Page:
the current market price would suggest,” May said.
To make the buyback effective, any loans from the EFSF
would have to come at very low interest rates, said May. For
its current bailout, Greece has to pay interest of more than 5
percent. Germany and other key funders of the EFSF have so far
opposed lowering interest rates.

Masha Macpherson in Davos contributed to this report.

Posted in EU | 40 Comments »

Japan Consumption Falls In Dec As Deflation Persists

Posted by WARREN MOSLER on 28th January 2011

And now the Prime Minister has vowed to tighten fiscal policy.

The only open avenue (the way they see the world) is buying fx.

And note that they’ve already started buying some dollars and have been welcomed by the euro zone to buy their national govt debt.

Consumption Falls In Dec As Deflation Persists

TOKYO (Dow Jones)–Japanese consumers remained downbeat in December, as deflation persisted and the employment situation remained mixed, data released by the government Friday showed.

 
Taken together, the figures are the latest sign that the economy will have to rely largely on exports to fuel growth as conditions remain dreary at home.

 
All household spending fell 3.3% from a year earlier in December, the Ministry of Internal Affairs and Communications said. The drop was considerably worse than the median forecast for a 0.6% fall tipped by economists surveyed by Dow Jones Newswires and the Nikkei. It was also sharper than a 0.4% fall in November.

 
In another sign that consumers remained hesitant to spend, retail sales fell 2.0% in December from a year earlier, data from the Ministry of Economy, Trade and Industry showed. The decline was mostly due to a sharp drop in auto sales, which fell by 24.1% in the month following the end of government purchasing incentives. Sales at large-scale retailers fell 1.8% from a year earlier, after adjustment for the change in the number of stores.

 
Highlighting the continued deflation, Japan’s core consumer price index fell 0.4% from a year earlier in December, Ministry of Internal Affairs and Communications data showed. While the result was slightly better than the 0.5% expected by economists, it marked the 22nd straight monthly decline, underscoring how entrenched the country’s deflation problem remains. Core prices, which exclude volatile prices of items such as fresh food, fell by 0.5% in November.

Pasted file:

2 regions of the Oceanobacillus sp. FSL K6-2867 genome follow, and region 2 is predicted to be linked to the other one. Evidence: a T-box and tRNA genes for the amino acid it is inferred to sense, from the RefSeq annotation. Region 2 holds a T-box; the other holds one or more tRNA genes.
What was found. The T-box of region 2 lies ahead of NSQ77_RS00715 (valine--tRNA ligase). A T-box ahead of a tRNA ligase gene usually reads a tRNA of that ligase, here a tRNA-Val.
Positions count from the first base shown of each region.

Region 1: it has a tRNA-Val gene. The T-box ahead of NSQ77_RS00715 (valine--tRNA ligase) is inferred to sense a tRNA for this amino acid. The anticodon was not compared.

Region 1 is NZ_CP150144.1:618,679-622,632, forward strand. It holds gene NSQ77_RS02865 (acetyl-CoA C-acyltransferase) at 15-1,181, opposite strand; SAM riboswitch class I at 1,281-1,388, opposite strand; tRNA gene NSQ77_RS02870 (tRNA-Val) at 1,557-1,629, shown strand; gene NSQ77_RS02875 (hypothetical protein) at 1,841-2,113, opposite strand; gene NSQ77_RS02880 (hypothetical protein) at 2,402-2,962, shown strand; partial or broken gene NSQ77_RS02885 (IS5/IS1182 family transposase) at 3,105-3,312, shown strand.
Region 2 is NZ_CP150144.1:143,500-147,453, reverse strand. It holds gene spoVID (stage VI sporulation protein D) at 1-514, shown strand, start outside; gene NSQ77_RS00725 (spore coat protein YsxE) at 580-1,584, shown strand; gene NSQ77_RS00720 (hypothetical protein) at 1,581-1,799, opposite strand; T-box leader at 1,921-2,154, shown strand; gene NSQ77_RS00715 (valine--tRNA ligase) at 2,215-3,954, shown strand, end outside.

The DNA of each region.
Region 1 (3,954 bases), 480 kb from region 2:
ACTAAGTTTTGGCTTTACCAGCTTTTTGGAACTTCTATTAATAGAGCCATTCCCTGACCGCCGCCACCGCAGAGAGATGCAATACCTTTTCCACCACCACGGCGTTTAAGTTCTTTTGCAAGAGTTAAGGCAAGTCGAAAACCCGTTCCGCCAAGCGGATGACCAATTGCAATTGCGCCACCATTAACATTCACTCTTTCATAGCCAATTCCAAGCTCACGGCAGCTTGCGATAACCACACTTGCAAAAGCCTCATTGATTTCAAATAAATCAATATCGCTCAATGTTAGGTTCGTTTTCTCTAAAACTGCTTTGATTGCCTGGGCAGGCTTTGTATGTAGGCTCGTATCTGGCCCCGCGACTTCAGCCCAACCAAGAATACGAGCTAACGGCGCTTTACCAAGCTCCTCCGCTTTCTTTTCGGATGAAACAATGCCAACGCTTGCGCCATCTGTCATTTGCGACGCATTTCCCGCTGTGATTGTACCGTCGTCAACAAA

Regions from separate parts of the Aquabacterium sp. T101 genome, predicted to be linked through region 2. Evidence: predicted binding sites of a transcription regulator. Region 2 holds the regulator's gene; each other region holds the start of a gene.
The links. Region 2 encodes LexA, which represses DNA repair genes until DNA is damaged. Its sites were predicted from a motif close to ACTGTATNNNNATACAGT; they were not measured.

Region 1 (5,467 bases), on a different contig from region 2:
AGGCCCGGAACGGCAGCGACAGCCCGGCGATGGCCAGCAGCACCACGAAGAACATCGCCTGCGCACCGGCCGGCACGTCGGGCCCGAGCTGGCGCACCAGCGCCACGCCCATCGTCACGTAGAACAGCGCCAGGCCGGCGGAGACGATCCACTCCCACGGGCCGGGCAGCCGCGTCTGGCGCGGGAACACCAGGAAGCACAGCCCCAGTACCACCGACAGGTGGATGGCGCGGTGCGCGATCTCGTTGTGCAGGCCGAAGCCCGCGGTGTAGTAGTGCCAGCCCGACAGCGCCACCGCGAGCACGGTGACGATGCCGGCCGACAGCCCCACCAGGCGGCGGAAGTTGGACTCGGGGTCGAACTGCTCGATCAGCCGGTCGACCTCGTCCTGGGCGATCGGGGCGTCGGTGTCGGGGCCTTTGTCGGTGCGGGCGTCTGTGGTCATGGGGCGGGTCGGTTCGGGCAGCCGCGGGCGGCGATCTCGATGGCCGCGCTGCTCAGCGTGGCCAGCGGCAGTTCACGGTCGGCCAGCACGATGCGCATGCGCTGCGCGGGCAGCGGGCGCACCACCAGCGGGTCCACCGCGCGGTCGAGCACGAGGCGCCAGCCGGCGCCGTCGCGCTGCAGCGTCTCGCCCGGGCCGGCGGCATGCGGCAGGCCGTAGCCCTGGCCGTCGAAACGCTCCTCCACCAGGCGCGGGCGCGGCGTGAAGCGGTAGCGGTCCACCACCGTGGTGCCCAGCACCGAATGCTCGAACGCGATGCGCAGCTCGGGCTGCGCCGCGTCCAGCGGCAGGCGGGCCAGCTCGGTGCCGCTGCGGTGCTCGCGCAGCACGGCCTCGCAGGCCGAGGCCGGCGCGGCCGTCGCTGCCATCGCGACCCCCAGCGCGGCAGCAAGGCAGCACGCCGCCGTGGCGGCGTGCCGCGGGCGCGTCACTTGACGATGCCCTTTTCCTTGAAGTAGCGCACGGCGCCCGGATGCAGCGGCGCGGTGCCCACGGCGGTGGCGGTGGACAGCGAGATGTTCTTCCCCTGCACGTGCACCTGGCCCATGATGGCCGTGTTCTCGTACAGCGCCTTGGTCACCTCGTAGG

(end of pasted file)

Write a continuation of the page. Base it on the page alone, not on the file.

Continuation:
The slight easing in the price falls, moreover, stems from rising energy prices, which may only hurt individual spending down the line, economists said.

 
Higher energy and natural resource prices, if they are reflected in the price of consumer goods, “may lead to people cut back on consumption when circumstances surrounding households are already severe,” said Atsushi Matsumoto, an economist at Mizuho Research Institute.

 
Even with the upward pressure on prices, Matsumoto said it will be difficult for Japan to get out of deflation in the next fiscal year beginning in April, despite Prime Minister Naoto Kan’s government setting that timeframe as a goal.

 
Meanwhile, despite a fall in Japan’s jobless rate to 4.9% in December from 5.1% in the previous month, the closely watched jobs-to-applicants ratio was unchanged at 0.57. That number, which means there are only 57 jobs for every 100 job applicants, shows that firms have yet to ramp up hiring despite improvement in earnings.